A social worker from the state's Department of Children and Families, who investigated Autumn's injuries, testified Friday that Dragotta and Amos used a "bicycle technique" of rotating the baby's legs in a circular motion to help relieve gas. Dragotta said she taught Amos this, but he soon developed his own technique that involved grabbing Autumn's legs and bringing them forward so her knees would be pressing her stomach, Amy Silverio, a DCF worker, testified.
Silverio testified that during her interview with Amos, he said he thought his technique resulted in the baby's broken ribs. Dragotta said she asked Amos to stop performing his technique when she watched Autumn turn red and cry after it was done, Silverio said.
Judge Richard Welch, who will render verdicts in the jury-waived trial, yesterday asked Kleinman if bicycling a baby's legs could lead to bone fractures. Kleinman said answering his question was difficult but noted, "If an injury results, the child is likely to be unhappy."
Kleinman added that anyone who has broken a bone can tell you that it's painful.
Silverio testified earlier that Amos told her that when Autumn was first born "he treated her like a piece of crystal but then later thought she was more flexible than he originally believed."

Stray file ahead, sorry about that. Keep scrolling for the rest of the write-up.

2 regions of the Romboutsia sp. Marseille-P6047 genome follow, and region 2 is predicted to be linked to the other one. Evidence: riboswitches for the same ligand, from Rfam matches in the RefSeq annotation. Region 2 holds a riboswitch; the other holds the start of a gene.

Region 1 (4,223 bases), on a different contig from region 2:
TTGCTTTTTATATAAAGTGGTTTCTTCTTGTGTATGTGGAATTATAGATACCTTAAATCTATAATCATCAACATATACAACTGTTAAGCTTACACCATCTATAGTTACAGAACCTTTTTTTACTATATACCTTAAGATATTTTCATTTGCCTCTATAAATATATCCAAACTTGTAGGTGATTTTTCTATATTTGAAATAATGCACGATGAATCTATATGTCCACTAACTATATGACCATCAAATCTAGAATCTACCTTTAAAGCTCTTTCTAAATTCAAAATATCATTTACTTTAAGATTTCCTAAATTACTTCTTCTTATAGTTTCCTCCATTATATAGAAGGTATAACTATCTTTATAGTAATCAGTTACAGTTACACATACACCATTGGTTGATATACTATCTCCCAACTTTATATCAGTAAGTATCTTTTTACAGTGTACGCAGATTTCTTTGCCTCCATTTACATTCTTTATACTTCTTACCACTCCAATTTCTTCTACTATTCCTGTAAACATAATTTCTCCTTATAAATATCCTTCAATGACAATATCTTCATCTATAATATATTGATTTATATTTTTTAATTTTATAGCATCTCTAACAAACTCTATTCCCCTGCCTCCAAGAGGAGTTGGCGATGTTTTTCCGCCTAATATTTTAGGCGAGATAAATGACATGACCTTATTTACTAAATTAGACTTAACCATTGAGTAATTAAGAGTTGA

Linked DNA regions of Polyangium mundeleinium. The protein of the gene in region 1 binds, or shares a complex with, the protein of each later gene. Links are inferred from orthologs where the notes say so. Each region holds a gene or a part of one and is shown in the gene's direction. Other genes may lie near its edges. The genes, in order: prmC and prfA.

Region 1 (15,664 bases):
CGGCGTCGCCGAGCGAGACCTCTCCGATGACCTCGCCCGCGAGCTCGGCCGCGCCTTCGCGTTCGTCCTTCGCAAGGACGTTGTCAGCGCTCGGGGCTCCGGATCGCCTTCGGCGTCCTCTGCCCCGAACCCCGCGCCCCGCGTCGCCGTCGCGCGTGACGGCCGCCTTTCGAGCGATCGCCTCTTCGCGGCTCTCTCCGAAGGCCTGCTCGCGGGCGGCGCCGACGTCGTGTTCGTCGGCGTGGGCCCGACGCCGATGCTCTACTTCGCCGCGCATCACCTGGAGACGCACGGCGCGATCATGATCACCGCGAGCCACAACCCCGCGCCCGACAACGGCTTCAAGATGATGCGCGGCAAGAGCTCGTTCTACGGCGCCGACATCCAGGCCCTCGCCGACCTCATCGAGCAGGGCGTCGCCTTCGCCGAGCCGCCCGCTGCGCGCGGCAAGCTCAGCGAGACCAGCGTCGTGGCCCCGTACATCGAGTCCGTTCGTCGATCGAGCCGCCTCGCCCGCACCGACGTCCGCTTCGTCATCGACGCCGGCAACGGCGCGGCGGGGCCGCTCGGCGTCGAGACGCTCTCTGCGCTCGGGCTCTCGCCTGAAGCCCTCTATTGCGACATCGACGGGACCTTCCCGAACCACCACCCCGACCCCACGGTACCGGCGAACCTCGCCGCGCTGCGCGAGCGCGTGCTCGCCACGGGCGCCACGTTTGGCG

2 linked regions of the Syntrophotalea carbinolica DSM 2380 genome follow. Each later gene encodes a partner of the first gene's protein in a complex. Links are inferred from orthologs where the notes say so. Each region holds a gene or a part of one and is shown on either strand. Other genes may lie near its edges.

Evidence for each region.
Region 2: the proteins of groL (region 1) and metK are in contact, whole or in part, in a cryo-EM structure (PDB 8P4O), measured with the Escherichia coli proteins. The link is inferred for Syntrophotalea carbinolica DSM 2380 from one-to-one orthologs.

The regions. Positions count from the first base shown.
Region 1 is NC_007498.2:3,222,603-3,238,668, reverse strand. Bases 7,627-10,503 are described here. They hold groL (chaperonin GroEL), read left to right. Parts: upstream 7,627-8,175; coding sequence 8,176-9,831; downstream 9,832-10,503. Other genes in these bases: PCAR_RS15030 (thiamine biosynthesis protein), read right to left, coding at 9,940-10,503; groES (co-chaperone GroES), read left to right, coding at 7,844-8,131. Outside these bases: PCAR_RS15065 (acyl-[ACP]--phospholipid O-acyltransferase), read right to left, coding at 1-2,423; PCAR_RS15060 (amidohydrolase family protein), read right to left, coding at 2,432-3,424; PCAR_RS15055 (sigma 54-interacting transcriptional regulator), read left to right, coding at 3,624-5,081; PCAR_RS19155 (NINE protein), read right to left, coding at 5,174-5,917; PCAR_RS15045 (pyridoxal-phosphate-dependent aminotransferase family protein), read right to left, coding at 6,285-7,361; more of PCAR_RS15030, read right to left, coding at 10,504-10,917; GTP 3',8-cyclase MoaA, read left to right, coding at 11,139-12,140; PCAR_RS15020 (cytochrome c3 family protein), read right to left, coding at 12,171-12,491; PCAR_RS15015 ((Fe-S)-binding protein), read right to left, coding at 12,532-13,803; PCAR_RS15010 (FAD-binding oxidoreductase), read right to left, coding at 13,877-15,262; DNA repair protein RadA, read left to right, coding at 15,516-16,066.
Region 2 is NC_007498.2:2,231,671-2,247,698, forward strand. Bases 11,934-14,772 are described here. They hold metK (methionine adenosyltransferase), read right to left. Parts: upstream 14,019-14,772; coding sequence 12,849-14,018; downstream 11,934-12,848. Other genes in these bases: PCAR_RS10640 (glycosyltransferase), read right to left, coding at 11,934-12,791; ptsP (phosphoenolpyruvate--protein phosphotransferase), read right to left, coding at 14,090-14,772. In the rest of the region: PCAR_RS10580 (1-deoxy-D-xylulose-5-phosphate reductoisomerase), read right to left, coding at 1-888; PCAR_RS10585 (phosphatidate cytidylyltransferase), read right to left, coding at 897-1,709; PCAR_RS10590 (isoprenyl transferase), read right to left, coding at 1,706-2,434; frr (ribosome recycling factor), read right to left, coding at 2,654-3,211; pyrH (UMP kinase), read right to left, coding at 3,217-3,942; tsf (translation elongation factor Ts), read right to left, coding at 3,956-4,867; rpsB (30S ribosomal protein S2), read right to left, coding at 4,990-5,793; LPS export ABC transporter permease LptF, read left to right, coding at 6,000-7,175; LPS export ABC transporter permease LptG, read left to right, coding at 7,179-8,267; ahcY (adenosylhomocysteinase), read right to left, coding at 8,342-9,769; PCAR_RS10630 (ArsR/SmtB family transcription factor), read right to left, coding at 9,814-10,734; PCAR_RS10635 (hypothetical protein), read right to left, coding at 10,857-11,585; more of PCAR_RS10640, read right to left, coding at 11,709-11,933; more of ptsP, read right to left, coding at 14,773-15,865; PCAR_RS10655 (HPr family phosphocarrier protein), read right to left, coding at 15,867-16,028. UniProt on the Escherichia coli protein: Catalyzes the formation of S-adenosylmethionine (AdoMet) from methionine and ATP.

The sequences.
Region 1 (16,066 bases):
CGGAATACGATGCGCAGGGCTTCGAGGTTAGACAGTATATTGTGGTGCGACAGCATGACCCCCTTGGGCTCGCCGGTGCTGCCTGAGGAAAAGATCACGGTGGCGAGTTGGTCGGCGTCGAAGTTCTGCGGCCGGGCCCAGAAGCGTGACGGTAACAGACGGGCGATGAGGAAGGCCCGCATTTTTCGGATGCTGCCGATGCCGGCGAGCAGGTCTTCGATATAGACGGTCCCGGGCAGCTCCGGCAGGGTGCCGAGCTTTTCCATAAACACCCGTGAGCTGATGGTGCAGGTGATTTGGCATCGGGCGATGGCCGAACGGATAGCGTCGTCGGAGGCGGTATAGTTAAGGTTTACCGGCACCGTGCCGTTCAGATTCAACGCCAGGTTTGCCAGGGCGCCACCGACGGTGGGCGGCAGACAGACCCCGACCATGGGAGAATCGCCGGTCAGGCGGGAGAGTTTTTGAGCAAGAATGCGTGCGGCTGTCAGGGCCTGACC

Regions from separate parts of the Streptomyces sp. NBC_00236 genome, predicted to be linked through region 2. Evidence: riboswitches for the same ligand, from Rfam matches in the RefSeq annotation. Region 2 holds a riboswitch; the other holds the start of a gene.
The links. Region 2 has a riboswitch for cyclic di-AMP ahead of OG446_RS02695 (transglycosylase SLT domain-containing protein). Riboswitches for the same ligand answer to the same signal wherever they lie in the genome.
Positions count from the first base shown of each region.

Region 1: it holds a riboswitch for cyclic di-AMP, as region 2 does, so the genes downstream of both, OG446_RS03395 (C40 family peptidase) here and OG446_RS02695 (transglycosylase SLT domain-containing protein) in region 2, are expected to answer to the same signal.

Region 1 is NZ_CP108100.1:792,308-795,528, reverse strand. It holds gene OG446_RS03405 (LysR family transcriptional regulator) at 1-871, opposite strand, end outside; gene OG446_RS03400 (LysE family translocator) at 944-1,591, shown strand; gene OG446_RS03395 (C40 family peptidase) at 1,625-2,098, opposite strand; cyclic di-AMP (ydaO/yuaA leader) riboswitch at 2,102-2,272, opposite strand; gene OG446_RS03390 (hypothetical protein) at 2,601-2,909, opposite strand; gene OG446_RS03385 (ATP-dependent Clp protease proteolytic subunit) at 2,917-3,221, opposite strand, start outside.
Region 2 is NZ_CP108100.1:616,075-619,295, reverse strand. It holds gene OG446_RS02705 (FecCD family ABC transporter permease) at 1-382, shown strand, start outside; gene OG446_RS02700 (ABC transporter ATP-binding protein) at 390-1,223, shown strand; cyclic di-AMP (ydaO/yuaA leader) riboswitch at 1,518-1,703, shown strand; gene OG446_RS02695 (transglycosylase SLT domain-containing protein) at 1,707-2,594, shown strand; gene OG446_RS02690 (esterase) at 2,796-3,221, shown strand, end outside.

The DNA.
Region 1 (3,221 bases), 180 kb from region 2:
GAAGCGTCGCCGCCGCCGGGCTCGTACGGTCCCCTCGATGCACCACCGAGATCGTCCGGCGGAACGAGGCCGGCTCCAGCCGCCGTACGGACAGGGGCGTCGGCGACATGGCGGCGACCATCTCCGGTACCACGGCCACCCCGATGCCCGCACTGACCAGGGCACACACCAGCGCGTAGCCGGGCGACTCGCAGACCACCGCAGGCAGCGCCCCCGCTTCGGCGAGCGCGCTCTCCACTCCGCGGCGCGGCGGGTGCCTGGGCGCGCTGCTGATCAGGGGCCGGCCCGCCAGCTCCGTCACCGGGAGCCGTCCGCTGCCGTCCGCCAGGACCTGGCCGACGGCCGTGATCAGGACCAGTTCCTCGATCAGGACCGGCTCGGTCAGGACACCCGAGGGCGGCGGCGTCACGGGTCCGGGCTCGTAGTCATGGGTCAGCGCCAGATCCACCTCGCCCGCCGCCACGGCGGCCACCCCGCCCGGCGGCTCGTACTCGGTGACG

On her Facebook page, "Rickets an Epidemic," which is dedicated to mobilizing support to combat the condition, Dragotta said she and Autumn both suffered from Vitamin D deficiencies. She said she exclusively breastfed her baby, another risk for rickets, due to the absence of Vitamin D in breast milk.
For the past three years, Autumn has lived with her biological father at an undisclosed location in New Hampshire. Dragotta was allowed to see her during supervised visits.
She and Amos face up to five years in state prison or 2 1/2 years in the county jail on each of the child abuse charges, according to Massachusetts General Laws.
The trial continues today in Lawrence Superior Court.
Follow staff reporter Jill Harmacinski on Twitter @EagleTribJill.